I am astounded by the number of daycares I've contacted who rejected my child because "her allergies are too severe" or because "they have other kids that demand their attention". I have talked to almost every daycare in our city, and the ones who have spots available, are not interested in taking in a child with severe food allergies. Some daycares accepted her but were unable to keep her safe. Others accepted her for a short duration and kept her safe but then kicked her out because "she was too much work".
I am equally frustrated by the number of allergy organizations out there that claim they seek to improve the lives of allergic Canadians. The AAIA, which holds itself in a position of dispensing accurate information about allergies and asthma, has failed to answer my questions about the status of allergic children under the Disability Act and programs for special needs children. They really haven't done much to improve my quality of life nor that of my daughter's except for providing me with some allergy brochures. The only organization in Canada that seems like it is actually trying to make headway for allergic individuals is Anaphylaxis Canada. They still were unable to answer my questions, but at least they put the effort in trying to research the information with me. The information they provided was not very useful and led to a lot of dead ends, but they get credit for trying. Both the AAIA and Anaphylaxis Canada suggested a number of ideas until I stated I live in Nova Scotia. There is a fair bit of support in other provinces such as Ontario, but when it comes to places like Nova Scotia, we live in the dark.
Equally stupified, are the people at Community Services, who interpret the letter of the law when it comes to allergic children. My little girl, who lives with severe life-threatening allergies to dairy, eggs, and peanuts, is not covered under the disability act of Nova Scotia, because
a) she is not mentally challenged and does not have an intellectual disability (yes, those were their words) and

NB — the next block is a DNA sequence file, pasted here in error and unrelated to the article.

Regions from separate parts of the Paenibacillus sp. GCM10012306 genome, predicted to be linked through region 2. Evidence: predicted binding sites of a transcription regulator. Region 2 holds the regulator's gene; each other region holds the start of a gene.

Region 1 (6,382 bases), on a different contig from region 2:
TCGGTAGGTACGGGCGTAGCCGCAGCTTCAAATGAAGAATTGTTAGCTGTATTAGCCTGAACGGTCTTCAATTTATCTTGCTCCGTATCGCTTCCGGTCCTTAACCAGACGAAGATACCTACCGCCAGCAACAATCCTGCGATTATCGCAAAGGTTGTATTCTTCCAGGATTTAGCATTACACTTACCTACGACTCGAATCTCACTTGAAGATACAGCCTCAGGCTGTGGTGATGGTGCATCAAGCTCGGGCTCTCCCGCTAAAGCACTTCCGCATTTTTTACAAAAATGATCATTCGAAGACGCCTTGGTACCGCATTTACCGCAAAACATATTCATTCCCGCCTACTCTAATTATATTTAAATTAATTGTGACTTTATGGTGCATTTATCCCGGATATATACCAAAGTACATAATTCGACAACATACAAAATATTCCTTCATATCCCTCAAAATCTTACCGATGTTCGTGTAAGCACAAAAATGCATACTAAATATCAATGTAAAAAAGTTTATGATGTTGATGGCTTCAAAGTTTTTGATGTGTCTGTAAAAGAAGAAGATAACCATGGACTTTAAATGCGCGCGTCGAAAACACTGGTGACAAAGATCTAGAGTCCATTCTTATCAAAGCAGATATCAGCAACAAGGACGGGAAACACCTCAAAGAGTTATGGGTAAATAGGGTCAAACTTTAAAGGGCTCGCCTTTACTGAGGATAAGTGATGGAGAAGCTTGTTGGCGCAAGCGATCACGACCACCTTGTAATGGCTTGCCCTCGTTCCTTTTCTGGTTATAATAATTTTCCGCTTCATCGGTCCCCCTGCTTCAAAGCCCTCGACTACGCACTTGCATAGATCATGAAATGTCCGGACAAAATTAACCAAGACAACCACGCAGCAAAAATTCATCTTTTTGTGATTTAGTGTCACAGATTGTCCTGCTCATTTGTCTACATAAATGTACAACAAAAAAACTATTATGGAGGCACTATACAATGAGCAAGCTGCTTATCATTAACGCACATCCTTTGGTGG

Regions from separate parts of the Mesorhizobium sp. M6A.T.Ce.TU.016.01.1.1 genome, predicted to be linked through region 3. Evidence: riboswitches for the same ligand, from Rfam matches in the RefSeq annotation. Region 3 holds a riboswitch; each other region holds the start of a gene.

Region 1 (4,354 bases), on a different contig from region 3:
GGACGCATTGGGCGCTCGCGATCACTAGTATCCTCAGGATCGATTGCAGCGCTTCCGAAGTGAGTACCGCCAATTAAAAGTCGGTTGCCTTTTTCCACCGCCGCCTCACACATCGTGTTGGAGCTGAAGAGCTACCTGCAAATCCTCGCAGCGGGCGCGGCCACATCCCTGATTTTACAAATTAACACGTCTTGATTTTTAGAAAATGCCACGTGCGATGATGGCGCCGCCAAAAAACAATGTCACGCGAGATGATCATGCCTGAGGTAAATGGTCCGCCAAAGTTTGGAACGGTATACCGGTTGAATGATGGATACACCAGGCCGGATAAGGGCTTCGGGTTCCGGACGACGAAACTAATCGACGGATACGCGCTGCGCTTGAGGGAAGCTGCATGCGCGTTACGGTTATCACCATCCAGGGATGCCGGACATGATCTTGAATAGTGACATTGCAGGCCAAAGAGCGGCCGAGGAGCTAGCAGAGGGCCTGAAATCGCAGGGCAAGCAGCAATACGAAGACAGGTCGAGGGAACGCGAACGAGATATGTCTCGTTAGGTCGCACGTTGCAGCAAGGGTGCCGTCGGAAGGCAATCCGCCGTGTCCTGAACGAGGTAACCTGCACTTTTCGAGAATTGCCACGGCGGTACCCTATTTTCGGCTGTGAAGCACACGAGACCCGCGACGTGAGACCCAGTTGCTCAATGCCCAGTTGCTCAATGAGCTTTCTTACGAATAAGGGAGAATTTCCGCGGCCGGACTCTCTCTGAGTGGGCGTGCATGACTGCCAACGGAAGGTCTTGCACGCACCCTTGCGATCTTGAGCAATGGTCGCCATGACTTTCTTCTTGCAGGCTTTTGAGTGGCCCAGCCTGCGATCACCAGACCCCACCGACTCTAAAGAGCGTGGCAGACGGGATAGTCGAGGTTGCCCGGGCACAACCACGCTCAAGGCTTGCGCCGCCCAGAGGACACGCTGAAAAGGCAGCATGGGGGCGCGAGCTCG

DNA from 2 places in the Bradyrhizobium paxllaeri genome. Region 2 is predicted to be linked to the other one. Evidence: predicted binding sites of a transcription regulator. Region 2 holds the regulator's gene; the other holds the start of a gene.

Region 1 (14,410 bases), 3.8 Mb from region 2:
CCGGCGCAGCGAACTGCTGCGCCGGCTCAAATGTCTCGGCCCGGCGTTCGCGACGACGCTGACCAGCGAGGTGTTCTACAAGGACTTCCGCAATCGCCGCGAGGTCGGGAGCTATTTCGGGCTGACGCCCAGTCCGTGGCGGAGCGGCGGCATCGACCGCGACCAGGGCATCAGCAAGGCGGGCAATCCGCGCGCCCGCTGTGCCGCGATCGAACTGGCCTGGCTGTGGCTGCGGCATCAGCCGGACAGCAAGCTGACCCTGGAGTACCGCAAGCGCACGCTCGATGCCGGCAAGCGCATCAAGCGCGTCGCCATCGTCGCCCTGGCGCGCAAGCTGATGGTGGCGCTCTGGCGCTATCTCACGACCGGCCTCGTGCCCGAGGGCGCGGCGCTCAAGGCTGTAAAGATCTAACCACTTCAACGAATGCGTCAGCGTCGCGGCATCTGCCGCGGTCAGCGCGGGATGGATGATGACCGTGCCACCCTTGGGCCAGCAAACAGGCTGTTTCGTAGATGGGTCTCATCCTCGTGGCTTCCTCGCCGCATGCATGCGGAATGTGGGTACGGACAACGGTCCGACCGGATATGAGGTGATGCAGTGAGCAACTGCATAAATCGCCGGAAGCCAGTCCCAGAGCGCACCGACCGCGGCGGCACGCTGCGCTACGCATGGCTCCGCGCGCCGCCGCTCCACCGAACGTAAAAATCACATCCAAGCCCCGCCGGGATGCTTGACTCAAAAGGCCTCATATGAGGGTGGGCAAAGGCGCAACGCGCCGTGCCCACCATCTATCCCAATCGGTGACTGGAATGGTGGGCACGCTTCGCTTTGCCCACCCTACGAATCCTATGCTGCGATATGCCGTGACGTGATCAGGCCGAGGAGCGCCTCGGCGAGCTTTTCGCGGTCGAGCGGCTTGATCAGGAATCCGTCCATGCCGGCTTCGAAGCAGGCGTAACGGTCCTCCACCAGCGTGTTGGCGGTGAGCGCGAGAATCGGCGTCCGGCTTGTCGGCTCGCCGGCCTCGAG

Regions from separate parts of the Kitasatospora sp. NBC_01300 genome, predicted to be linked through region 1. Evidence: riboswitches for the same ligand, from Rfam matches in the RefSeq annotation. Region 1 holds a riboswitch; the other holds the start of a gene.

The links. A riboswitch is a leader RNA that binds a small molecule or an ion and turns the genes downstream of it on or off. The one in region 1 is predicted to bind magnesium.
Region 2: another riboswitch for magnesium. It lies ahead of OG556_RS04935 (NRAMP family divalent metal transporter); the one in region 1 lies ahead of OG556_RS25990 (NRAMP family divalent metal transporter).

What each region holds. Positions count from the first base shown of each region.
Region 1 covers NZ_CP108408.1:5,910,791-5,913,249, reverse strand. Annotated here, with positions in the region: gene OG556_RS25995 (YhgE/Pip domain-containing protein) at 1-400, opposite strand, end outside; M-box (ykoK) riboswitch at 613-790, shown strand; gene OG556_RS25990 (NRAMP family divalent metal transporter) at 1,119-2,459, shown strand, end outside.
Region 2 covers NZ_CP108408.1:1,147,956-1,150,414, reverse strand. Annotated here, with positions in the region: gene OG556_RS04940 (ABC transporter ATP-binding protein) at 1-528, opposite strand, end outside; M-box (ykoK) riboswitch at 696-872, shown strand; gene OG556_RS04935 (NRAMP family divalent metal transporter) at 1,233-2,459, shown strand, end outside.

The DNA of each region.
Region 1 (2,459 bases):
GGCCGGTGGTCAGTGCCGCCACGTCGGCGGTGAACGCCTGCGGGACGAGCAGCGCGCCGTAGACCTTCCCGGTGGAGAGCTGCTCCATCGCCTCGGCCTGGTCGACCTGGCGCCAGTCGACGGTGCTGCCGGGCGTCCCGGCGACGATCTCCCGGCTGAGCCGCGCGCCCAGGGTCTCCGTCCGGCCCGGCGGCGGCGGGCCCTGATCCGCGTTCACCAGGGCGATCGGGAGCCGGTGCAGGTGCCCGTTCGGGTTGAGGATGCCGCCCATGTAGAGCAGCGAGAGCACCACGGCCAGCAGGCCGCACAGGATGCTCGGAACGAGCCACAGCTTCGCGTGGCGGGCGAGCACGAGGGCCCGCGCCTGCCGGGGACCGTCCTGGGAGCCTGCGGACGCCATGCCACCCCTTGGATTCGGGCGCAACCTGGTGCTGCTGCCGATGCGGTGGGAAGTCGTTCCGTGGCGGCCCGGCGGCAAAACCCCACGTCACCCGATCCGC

b) she does not have a physical disability in the sense that a body part is non functional or partially functional
In short, they think she is a special needs child but the law does not allow for any type of accommodation under that specific criteria. There apparently is some sort of dispensation process that is available only to daycares who wish to take in kids with special needs, but it's done on a case by case basis. The application process and use of the funds are determined solely by the child care centre. The funding is not specific to any one child or diagnosis, i.e. if the child were to move to a new daycare centre, the funding remains with the old daycare centre. In other words, the day care centre decides how and when to use those funds and for whom.
With the exception of one or two, daycares in Nova Scotia are unequipped to handle allergic children, and those that are, do not understand the nature of allergies and cross contamination. I am told that Ontario had the same problem a few years ago, and was not interested in putting the effort to keep allergic children safe. But Sabrina Shannon changed all that, for Ontario. I'm afraid that things in Nova Scotia will follow a similar course and will only change if someone dies of anaphylaxis.
I just hope it's not my daughter.